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Save Desert Rose v. City of Encinitas
Group stands fast in fight against high-density development

By Owen Cobb, December 11, 2013

  
 
"Don't let Olivenhain become this,"
reads the Save Desert Rose website.
Residents of Olivenhain, a community within the City of Encinitas, east of El Camino Real, continue their fight against a proposal from Woodbridge Farms Estates, LLC, to raze 7.87 acres of parkland at Desert Rose Way for a high-density apartment complex. The fight will last well into the new year, as a recent court hearing scheduled for last Wednesday, December 4, was vacated.

The group spearheading the litigation, Save Desert Rose, maintains that the proposed development will have significant negative impacts on the environment and quality of life in the area, potentially ruining one of the few rural communities in the region.

The site currently consists of an equestrian facility with stables, riding rings, as well as a natural creek running along the northern and eastern boundaries. If the development moves forward, construction crews will cram 17 homes onto the site, despite current zoning laws that allow one lot for every one-half acre — a density increase of two housing units. Increasing the density, say residents, would bring more traffic and less street parking onto an already narrow street.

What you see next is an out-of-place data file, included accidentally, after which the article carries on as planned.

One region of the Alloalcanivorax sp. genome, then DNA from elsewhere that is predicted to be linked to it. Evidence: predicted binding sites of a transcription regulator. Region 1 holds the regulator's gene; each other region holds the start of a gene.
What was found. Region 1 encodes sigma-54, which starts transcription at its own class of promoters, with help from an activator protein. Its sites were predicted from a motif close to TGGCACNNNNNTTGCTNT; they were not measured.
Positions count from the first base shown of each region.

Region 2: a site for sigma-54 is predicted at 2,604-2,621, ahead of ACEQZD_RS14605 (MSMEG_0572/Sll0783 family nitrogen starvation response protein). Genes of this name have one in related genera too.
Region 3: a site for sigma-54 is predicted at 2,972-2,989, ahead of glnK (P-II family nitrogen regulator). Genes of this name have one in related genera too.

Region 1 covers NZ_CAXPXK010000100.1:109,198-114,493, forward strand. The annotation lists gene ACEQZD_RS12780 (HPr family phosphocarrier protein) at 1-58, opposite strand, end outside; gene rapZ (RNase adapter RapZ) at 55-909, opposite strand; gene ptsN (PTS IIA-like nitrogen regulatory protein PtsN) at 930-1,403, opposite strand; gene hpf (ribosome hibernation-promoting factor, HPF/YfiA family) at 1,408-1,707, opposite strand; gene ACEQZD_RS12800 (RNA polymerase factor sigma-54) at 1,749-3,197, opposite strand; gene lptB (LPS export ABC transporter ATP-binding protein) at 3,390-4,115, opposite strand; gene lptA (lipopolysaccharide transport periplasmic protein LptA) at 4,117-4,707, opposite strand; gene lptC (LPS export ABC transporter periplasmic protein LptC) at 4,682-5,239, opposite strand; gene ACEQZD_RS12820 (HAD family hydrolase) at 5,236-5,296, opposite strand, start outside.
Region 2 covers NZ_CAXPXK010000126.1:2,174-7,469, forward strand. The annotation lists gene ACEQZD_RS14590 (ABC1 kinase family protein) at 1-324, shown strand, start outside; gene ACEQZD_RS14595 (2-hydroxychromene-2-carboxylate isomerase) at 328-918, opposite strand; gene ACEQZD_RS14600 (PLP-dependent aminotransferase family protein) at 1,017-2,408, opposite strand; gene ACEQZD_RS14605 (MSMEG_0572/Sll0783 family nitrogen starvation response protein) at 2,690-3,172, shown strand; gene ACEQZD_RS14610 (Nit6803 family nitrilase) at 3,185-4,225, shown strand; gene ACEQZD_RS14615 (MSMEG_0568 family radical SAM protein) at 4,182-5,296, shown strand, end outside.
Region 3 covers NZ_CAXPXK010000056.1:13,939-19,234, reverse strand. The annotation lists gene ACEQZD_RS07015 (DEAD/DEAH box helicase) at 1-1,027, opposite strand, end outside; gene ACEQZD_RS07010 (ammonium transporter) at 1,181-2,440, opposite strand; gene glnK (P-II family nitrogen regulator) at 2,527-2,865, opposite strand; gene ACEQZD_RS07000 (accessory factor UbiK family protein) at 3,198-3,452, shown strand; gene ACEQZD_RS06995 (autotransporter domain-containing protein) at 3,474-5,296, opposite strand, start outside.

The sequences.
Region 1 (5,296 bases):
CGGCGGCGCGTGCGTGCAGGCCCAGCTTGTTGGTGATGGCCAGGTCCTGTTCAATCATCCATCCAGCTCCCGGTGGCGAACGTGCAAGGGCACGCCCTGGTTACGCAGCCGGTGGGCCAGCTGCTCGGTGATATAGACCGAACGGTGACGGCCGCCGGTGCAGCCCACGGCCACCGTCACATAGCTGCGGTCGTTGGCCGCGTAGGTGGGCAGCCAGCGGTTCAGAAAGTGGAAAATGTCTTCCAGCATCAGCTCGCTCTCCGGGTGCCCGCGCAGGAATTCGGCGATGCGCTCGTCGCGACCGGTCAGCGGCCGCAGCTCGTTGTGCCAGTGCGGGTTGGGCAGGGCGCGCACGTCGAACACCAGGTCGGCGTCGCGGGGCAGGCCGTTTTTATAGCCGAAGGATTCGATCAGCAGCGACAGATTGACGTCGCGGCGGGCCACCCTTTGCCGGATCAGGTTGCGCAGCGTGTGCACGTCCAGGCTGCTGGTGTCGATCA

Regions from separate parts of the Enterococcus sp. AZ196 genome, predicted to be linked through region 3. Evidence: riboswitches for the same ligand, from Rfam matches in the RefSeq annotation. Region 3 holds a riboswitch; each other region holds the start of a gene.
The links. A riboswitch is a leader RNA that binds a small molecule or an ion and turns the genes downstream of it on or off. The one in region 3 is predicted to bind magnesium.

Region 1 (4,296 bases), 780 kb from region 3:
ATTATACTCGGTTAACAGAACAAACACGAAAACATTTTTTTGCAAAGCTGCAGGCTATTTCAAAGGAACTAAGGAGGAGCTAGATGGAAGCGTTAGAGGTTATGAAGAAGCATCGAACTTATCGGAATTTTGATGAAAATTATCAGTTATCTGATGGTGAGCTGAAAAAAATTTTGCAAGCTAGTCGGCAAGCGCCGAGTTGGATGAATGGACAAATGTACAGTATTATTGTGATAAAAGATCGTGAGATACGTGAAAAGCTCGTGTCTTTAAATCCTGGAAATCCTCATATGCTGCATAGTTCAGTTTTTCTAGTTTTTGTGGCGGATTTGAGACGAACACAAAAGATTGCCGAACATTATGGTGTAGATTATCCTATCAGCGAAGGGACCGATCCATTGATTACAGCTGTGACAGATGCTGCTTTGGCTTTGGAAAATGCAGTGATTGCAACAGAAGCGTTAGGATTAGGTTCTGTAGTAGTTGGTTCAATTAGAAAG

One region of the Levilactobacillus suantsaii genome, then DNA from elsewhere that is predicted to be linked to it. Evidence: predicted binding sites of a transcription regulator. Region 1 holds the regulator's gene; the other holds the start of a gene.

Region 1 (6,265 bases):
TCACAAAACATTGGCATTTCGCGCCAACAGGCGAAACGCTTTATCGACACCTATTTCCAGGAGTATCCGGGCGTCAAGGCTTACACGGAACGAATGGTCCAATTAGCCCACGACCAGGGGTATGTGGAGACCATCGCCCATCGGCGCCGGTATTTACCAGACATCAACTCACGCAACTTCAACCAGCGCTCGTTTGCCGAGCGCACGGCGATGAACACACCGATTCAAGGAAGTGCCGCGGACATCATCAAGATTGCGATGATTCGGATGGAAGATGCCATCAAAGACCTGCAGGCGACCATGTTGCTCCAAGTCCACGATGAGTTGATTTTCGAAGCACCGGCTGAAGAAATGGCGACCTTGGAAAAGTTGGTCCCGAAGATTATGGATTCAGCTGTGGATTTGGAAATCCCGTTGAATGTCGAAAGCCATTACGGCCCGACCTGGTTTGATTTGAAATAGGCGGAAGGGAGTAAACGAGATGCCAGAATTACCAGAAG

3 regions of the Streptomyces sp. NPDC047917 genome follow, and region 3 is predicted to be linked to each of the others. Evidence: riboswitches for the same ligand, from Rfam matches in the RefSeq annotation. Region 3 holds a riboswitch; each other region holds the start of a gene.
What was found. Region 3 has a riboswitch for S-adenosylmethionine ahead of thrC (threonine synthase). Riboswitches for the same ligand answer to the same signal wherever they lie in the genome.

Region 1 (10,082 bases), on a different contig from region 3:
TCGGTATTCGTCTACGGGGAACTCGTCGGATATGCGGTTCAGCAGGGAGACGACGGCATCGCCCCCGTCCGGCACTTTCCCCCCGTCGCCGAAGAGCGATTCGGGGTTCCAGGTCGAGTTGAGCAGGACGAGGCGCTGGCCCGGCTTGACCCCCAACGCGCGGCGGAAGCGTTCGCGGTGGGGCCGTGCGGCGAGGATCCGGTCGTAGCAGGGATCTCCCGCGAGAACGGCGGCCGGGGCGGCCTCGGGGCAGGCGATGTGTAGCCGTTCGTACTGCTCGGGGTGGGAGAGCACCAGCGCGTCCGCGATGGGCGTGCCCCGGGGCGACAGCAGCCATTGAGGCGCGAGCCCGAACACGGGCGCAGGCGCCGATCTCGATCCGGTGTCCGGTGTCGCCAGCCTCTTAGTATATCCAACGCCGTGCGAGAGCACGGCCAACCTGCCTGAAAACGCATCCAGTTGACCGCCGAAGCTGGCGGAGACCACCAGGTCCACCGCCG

In addition to traffic and parking impacts, members of the Save Desert Rose group feel that the City of Encinitas violated the California Environmental Quality Act ("CEQA") when approving the proposal. They say that the developer should have never been allowed to increase the density of the area.

“Among other things, the City failed to adequately consider the environmental impacts associated with the project, failed to prepare and circulate required environmental analysis, and failed to consider feasible alternatives to mitigation,” reads the petition filed in April of this year.

During the approval process, residents and environmental experts complained about the lack of public input and the failure to adequately study the impacts to “biology, water quality, storm water, drainage, soils, geology, aesthetics, parking, public health and safety, traffic, lighting, noise, and land use.”

Desert Rose faces the risk of losing its identity, declares the group's website. A place “where trails are the links between neighbors; trails that are shared by walkers, people on horseback, bicyclists, joggers, gentle athletes, our four-legged friends and children walking to school.”

Everett DeLano, the attorney representing the Save Desert Rose group, specializes in land use and environmental law. He says residents opposed to the project are showing no signs of relenting in their opposition; whereas, during the initial hearings, nobody, "not one" person was there in support of the project.

DeLano plans to file an opening brief on January 6; the December 4 hearing was postponed to March 21.

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